"Labor as Action: the Human Condition in the Anthropocene"
by Hyvönen, Ari-Elmeri (2020)
The Anthropocene has become an umbrella term for the disastrous transgression of ecological safety boundaries by human societies. The impact of this new reality is yet to be fully registered by political theorists. In an attempt to recalibrate the categories of political thought, this article brings Hannah Arendt’s framework of The Human Condition (labor, work, action) into the gravitational pull of the Anthropocene and current knowledge about the Earth System. It elaborates the historical emergence of our capacity to “act in the mode of laboring” during fossil-fueled capitalist modernity, a form of agency relating to our collectively organized laboring processes reminiscent of the capacity of modern sciences to “act into nature” discussed by Arendt. I argue that once read from an energy/ecology-centric perspective, The Human Condition can help us make sense of the Anthropocene predicament, and rethink the modes of collectively organizing the activities of labor, work, and action.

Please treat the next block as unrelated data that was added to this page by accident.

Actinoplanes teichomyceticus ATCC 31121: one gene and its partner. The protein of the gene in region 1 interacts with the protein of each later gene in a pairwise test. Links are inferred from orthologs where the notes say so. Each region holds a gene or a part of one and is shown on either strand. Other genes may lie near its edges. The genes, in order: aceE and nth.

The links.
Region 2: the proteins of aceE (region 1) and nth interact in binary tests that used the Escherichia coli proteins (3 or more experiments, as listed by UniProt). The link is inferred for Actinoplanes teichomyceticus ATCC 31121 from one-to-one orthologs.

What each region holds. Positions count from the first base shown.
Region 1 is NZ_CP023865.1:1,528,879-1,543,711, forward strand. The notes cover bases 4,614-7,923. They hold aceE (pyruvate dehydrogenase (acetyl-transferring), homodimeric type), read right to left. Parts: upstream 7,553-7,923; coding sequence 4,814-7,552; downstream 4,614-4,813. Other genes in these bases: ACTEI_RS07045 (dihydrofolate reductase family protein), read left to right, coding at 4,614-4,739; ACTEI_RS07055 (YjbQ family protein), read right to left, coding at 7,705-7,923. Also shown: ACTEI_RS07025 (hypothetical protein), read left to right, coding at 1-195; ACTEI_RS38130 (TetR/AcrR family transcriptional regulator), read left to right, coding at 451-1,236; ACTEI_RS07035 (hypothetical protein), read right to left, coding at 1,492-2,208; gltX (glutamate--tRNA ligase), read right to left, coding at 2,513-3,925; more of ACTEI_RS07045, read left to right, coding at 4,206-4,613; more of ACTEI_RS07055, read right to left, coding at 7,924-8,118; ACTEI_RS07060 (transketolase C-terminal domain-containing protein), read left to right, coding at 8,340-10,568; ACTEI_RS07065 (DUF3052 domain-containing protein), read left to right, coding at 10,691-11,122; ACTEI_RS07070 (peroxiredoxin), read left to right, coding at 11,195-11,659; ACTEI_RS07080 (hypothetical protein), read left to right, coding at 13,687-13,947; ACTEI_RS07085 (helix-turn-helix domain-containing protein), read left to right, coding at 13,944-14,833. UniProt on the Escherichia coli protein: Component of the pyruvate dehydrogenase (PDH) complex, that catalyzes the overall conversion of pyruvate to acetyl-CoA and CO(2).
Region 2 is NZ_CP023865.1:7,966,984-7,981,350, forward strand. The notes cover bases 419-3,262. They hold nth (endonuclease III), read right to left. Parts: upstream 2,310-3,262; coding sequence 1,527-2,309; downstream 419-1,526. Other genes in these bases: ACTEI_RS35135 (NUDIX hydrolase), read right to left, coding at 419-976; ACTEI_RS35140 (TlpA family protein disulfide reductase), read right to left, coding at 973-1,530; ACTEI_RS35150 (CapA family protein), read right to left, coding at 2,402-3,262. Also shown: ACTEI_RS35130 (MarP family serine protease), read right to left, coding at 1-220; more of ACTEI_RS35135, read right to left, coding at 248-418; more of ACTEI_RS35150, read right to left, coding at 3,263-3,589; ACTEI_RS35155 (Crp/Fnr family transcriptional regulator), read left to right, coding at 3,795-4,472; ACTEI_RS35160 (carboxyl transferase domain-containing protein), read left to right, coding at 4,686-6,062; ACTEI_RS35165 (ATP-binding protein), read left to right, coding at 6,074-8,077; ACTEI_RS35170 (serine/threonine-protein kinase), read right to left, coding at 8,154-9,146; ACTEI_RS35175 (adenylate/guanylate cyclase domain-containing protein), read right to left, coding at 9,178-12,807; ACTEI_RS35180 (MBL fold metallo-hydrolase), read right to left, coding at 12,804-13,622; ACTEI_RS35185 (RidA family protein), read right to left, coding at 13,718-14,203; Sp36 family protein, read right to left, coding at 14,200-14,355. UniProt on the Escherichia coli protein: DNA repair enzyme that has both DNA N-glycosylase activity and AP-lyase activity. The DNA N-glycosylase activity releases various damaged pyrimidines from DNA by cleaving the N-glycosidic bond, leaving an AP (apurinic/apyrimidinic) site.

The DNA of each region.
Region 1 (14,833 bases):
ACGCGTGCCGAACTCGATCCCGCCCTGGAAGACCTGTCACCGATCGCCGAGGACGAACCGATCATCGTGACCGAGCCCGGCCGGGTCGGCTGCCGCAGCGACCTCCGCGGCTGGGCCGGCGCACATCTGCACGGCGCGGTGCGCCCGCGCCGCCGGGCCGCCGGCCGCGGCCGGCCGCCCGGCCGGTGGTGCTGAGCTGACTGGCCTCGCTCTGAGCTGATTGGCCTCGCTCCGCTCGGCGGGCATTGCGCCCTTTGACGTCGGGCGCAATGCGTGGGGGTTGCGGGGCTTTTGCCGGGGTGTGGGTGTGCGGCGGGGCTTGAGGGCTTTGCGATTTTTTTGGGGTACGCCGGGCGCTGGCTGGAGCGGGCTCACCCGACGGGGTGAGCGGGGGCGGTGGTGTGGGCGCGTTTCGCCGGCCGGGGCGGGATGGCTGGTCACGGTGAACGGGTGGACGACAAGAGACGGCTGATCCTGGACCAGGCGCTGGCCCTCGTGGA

On the most fundamental level labor, for Arendt, corresponds to biological life – to the necessities of our subsistence. Borrowing Marx’s characterization of labor as the human “metabolism with nature”, Arendt understands the activity in cyclical terms. Once produced, the fruits of labor are immediately consumed and “return into the natural processes which yielded them”.31 This cyclicality distinguishes labor from work. The latter involves making and using instruments in order to erect a human world. Unlike labor, work has a definite beginning and a definite end. The products of work are designed to stand the test of time, and because of this their material must be removed from the cycles of nature. The tree must be killed for wood, and the extraction of raw materials (ores, stone, marble) requires “interrupting one of nature’s slower processes”. Work, thus, creates a chasm between us and nature. We build a world by exercising violence against nature. (p.10)
KeywordsPhilosophy Of Mind, Philosophy, Continental Philosophy, Philosophy, Arendt, Action, Phenomenology
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